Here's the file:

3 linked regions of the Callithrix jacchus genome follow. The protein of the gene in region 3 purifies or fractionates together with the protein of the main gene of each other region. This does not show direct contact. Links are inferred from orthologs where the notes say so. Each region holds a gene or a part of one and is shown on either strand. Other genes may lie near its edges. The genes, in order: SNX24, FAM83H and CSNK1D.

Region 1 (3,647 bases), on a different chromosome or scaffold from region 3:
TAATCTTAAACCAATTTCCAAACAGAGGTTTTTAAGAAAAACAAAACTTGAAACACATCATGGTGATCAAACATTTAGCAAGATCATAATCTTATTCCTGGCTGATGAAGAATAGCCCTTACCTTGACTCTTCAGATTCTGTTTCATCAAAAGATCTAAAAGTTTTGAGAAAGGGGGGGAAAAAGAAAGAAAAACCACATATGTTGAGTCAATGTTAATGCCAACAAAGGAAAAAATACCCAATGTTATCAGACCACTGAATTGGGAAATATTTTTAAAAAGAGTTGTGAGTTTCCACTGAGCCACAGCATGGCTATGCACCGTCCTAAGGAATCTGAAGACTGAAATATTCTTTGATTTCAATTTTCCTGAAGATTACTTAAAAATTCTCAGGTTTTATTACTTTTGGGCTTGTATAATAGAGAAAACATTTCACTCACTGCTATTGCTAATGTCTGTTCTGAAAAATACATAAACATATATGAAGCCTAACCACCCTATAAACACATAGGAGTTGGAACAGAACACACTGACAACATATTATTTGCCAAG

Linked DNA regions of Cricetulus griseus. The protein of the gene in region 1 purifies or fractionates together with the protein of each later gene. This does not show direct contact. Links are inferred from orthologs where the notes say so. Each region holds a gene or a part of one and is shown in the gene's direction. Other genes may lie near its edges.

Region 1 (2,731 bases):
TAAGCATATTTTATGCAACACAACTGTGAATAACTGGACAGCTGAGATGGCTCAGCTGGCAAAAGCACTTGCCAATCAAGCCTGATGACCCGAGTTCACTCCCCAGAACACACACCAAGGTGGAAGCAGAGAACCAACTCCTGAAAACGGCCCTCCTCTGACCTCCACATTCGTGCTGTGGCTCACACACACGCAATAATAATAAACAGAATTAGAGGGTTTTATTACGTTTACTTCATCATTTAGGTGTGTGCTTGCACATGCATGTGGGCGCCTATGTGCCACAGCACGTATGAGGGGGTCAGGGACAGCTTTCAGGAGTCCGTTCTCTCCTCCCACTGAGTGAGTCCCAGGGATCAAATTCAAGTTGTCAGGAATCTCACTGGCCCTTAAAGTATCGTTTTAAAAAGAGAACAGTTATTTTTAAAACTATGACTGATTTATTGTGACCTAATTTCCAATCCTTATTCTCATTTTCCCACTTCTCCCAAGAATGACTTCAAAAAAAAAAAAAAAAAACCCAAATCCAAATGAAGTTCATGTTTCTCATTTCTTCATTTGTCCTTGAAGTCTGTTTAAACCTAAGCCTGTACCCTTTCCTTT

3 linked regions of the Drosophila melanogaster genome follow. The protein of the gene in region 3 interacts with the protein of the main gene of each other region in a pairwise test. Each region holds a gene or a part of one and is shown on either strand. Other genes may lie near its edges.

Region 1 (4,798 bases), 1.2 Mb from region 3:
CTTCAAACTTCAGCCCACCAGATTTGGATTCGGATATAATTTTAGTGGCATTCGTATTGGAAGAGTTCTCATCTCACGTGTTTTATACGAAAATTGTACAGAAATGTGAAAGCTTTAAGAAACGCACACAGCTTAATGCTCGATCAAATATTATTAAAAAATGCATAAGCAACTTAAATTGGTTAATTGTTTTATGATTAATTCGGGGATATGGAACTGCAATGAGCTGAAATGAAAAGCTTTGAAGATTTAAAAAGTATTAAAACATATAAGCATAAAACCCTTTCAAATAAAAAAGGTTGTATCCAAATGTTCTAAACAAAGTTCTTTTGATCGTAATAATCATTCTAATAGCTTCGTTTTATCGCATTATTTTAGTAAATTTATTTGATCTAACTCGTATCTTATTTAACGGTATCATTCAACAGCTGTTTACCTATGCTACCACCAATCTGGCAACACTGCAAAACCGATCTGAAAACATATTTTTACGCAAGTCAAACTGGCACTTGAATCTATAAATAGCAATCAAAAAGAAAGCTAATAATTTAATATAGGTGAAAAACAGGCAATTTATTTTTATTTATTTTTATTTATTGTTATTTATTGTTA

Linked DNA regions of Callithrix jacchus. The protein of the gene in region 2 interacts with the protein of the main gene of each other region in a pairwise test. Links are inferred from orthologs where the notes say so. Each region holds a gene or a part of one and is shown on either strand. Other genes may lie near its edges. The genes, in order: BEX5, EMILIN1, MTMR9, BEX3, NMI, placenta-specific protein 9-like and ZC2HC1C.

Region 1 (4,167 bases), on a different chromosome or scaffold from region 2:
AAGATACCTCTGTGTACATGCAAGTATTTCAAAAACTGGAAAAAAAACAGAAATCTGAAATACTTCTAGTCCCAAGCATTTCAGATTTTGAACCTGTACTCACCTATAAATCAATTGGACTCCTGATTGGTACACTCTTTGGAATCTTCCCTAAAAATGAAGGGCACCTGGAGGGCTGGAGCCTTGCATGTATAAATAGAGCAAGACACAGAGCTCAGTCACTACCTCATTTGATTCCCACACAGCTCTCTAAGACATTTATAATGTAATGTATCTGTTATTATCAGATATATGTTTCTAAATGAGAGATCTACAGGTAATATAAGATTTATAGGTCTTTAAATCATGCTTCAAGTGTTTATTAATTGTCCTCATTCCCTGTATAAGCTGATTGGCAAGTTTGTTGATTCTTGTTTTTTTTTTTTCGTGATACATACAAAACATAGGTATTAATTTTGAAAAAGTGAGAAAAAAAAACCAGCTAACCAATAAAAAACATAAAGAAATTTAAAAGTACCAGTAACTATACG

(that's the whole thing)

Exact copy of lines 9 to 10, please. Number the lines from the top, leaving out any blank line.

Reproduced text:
CTTCAAACTTCAGCCCACCAGATTTGGATTCGGATATAATTTTAGTGGCATTCGTATTGGAAGAGTTCTCATCTCACGTGTTTTATACGAAAATTGTACAGAAATGTGAAAGCTTTAAGAAACGCACACAGCTTAATGCTCGATCAAATATTATTAAAAAATGCATAAGCAACTTAAATTGGTTAATTGTTTTATGATTAATTCGGGGATATGGAACTGCAATGAGCTGAAATGAAAAGCTTTGAAGATTTAAAAAGTATTAAAACATATAAGCATAAAACCCTTTCAAATAAAAAAGGTTGTATCCAAATGTTCTAAACAAAGTTCTTTTGATCGTAATAATCATTCTAATAGCTTCGTTTTATCGCATTATTTTAGTAAATTTATTTGATCTAACTCGTATCTTATTTAACGGTATCATTCAACAGCTGTTTACCTATGCTACCACCAATCTGGCAACACTGCAAAACCGATCTGAAAACATATTTTTACGCAAGTCAAACTGGCACTTGAATCTATAAATAGCAATCAAAAAGAAAGCTAATAATTTAATATAGGTGAAAAACAGGCAATTTATTTTTATTTATTTTTATTTATTGTTATTTATTGTTA

Linked DNA regions of Callithrix jacchus. The protein of the gene in region 2 interacts with the protein of the main gene of each other region in a pairwise test. Links are inferred from orthologs where the notes say so. Each region holds a gene or a part of one and is shown on either strand. Other genes may lie near its edges. The genes, in order: BEX5, EMILIN1, MTMR9, BEX3, NMI, placenta-specific protein 9-like and ZC2HC1C.